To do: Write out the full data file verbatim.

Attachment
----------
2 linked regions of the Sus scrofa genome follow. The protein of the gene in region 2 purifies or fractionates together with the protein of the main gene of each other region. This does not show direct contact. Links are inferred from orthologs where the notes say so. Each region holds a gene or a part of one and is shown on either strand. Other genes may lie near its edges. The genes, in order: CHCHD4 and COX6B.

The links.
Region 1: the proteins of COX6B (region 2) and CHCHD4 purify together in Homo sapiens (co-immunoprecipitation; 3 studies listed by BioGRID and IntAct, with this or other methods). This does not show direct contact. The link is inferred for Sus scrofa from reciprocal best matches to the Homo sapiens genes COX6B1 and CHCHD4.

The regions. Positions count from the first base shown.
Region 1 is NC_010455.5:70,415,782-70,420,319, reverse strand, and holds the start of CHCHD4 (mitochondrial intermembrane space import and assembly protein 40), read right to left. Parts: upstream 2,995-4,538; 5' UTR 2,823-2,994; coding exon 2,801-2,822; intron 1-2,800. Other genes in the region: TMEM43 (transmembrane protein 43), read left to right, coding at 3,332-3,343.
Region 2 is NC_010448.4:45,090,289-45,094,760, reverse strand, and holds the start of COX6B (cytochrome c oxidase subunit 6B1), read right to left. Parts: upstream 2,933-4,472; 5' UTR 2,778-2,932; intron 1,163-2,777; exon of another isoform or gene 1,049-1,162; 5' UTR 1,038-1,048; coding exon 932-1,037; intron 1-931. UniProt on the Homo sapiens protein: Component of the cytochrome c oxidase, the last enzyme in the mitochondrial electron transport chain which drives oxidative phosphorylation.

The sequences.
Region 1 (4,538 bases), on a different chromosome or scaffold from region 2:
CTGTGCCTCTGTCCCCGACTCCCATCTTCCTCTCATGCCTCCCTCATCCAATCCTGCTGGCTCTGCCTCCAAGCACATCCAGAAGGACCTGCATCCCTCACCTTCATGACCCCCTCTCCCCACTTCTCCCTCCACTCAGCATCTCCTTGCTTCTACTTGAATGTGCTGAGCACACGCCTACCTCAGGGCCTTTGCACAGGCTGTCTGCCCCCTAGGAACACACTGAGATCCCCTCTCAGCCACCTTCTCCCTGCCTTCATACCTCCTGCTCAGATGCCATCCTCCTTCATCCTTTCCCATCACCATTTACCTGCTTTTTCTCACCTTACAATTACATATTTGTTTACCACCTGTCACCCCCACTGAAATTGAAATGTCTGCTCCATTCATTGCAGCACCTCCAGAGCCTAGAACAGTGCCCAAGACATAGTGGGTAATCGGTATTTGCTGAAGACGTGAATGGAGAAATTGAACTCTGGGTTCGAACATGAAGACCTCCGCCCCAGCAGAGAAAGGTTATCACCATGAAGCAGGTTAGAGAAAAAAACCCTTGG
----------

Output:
2 linked regions of the Sus scrofa genome follow. The protein of the gene in region 2 purifies or fractionates together with the protein of the main gene of each other region. This does not show direct contact. Links are inferred from orthologs where the notes say so. Each region holds a gene or a part of one and is shown on either strand. Other genes may lie near its edges. The genes, in order: CHCHD4 and COX6B.

The links.
Region 1: the proteins of COX6B (region 2) and CHCHD4 purify together in Homo sapiens (co-immunoprecipitation; 3 studies listed by BioGRID and IntAct, with this or other methods). This does not show direct contact. The link is inferred for Sus scrofa from reciprocal best matches to the Homo sapiens genes COX6B1 and CHCHD4.

The regions. Positions count from the first base shown.
Region 1 is NC_010455.5:70,415,782-70,420,319, reverse strand, and holds the start of CHCHD4 (mitochondrial intermembrane space import and assembly protein 40), read right to left. Parts: upstream 2,995-4,538; 5' UTR 2,823-2,994; coding exon 2,801-2,822; intron 1-2,800. Other genes in the region: TMEM43 (transmembrane protein 43), read left to right, coding at 3,332-3,343.
Region 2 is NC_010448.4:45,090,289-45,094,760, reverse strand, and holds the start of COX6B (cytochrome c oxidase subunit 6B1), read right to left. Parts: upstream 2,933-4,472; 5' UTR 2,778-2,932; intron 1,163-2,777; exon of another isoform or gene 1,049-1,162; 5' UTR 1,038-1,048; coding exon 932-1,037; intron 1-931. UniProt on the Homo sapiens protein: Component of the cytochrome c oxidase, the last enzyme in the mitochondrial electron transport chain which drives oxidative phosphorylation.

The sequences.
Region 1 (4,538 bases), on a different chromosome or scaffold from region 2:
CTGTGCCTCTGTCCCCGACTCCCATCTTCCTCTCATGCCTCCCTCATCCAATCCTGCTGGCTCTGCCTCCAAGCACATCCAGAAGGACCTGCATCCCTCACCTTCATGACCCCCTCTCCCCACTTCTCCCTCCACTCAGCATCTCCTTGCTTCTACTTGAATGTGCTGAGCACACGCCTACCTCAGGGCCTTTGCACAGGCTGTCTGCCCCCTAGGAACACACTGAGATCCCCTCTCAGCCACCTTCTCCCTGCCTTCATACCTCCTGCTCAGATGCCATCCTCCTTCATCCTTTCCCATCACCATTTACCTGCTTTTTCTCACCTTACAATTACATATTTGTTTACCACCTGTCACCCCCACTGAAATTGAAATGTCTGCTCCATTCATTGCAGCACCTCCAGAGCCTAGAACAGTGCCCAAGACATAGTGGGTAATCGGTATTTGCTGAAGACGTGAATGGAGAAATTGAACTCTGGGTTCGAACATGAAGACCTCCGCCCCAGCAGAGAAAGGTTATCACCATGAAGCAGGTTAGAGAAAAAAACCCTTGG